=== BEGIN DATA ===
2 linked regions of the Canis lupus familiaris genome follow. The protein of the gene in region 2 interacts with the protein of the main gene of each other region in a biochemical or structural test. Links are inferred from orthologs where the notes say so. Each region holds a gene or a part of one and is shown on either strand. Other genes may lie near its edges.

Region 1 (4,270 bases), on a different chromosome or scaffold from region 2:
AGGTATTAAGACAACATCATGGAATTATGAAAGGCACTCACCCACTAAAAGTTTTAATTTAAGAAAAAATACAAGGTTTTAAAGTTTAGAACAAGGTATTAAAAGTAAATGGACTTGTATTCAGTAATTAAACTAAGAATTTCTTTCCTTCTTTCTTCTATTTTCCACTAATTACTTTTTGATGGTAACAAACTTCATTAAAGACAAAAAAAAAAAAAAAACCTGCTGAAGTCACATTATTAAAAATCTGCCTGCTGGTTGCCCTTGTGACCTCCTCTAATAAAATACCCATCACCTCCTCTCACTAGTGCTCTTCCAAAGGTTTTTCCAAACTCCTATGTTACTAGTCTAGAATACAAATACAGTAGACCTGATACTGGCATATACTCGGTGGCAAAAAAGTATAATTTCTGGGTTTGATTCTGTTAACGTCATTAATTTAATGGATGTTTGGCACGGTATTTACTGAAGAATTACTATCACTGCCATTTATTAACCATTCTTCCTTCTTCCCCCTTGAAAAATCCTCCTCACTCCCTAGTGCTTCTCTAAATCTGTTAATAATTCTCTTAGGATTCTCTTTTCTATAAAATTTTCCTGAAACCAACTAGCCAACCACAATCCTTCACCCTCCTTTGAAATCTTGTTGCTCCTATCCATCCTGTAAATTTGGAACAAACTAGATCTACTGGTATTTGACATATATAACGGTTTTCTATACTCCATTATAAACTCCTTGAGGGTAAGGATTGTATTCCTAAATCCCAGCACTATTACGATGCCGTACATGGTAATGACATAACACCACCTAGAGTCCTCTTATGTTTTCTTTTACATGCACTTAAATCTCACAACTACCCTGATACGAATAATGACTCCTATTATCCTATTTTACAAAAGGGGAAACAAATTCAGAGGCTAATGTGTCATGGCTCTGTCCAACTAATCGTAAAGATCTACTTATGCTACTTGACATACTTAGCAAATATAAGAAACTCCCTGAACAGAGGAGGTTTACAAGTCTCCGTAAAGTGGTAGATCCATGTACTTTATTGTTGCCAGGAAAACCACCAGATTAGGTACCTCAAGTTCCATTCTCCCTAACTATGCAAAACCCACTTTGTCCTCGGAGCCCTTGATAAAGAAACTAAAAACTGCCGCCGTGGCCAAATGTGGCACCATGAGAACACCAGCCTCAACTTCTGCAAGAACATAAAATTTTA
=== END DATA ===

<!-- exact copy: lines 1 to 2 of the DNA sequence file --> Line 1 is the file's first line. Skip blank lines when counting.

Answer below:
2 linked regions of the Canis lupus familiaris genome follow. The protein of the gene in region 2 interacts with the protein of the main gene of each other region in a biochemical or structural test. Links are inferred from orthologs where the notes say so. Each region holds a gene or a part of one and is shown on either strand. Other genes may lie near its edges.

Region 1 (4,270 bases), on a different chromosome or scaffold from region 2: